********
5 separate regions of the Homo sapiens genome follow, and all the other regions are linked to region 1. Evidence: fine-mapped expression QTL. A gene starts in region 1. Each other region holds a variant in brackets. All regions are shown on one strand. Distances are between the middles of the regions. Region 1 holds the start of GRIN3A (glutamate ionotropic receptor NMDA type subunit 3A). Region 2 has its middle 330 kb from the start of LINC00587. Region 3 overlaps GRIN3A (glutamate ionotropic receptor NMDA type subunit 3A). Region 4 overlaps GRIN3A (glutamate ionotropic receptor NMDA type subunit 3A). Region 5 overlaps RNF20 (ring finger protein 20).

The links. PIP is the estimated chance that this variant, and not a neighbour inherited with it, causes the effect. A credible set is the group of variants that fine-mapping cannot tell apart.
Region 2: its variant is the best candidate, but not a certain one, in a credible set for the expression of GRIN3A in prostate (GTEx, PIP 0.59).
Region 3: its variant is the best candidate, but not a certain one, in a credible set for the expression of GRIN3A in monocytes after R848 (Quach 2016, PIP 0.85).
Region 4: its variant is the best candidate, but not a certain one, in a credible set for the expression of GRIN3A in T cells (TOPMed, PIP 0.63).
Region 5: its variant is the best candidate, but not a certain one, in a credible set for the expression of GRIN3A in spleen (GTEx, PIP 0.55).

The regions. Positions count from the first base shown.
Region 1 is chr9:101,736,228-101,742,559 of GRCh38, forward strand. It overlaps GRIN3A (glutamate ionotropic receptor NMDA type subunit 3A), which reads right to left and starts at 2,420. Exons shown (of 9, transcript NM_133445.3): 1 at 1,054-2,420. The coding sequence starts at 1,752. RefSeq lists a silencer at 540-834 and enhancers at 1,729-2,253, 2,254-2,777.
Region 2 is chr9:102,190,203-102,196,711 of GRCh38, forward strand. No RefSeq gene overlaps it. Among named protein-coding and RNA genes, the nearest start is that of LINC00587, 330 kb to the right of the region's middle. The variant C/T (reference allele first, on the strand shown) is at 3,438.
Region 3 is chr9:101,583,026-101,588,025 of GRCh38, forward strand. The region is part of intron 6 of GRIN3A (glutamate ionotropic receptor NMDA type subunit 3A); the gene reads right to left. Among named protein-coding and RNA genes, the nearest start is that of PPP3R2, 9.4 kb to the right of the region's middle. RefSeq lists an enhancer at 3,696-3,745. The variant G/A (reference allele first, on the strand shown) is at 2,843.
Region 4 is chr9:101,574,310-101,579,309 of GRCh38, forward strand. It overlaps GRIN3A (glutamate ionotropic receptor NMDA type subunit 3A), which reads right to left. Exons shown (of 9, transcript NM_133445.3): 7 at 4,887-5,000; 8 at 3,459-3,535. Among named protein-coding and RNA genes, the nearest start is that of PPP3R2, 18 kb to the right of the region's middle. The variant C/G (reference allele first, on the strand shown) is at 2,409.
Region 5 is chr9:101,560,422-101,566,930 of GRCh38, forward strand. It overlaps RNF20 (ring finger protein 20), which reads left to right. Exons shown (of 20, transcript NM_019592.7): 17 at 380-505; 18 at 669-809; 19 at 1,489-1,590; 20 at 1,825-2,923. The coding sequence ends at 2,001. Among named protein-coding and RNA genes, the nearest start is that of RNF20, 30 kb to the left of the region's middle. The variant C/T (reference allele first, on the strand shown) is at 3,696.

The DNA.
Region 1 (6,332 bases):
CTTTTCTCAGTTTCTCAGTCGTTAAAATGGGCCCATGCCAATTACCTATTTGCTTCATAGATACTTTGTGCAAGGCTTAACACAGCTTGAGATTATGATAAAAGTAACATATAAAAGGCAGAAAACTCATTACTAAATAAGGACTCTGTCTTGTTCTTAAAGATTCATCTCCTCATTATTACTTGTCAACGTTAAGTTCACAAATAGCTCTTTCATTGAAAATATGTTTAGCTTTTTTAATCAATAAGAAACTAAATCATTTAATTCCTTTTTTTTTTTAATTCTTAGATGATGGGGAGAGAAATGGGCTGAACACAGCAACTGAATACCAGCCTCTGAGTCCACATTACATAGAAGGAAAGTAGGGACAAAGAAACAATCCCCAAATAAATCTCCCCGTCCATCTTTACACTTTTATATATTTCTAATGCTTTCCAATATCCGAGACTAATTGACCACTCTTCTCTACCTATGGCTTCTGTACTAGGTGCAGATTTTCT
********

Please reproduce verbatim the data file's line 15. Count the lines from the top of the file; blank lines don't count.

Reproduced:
CTTTTCTCAGTTTCTCAGTCGTTAAAATGGGCCCATGCCAATTACCTATTTGCTTCATAGATACTTTGTGCAAGGCTTAACACAGCTTGAGATTATGATAAAAGTAACATATAAAAGGCAGAAAACTCATTACTAAATAAGGACTCTGTCTTGTTCTTAAAGATTCATCTCCTCATTATTACTTGTCAACGTTAAGTTCACAAATAGCTCTTTCATTGAAAATATGTTTAGCTTTTTTAATCAATAAGAAACTAAATCATTTAATTCCTTTTTTTTTTTAATTCTTAGATGATGGGGAGAGAAATGGGCTGAACACAGCAACTGAATACCAGCCTCTGAGTCCACATTACATAGAAGGAAAGTAGGGACAAAGAAACAATCCCCAAATAAATCTCCCCGTCCATCTTTACACTTTTATATATTTCTAATGCTTTCCAATATCCGAGACTAATTGACCACTCTTCTCTACCTATGGCTTCTGTACTAGGTGCAGATTTTCT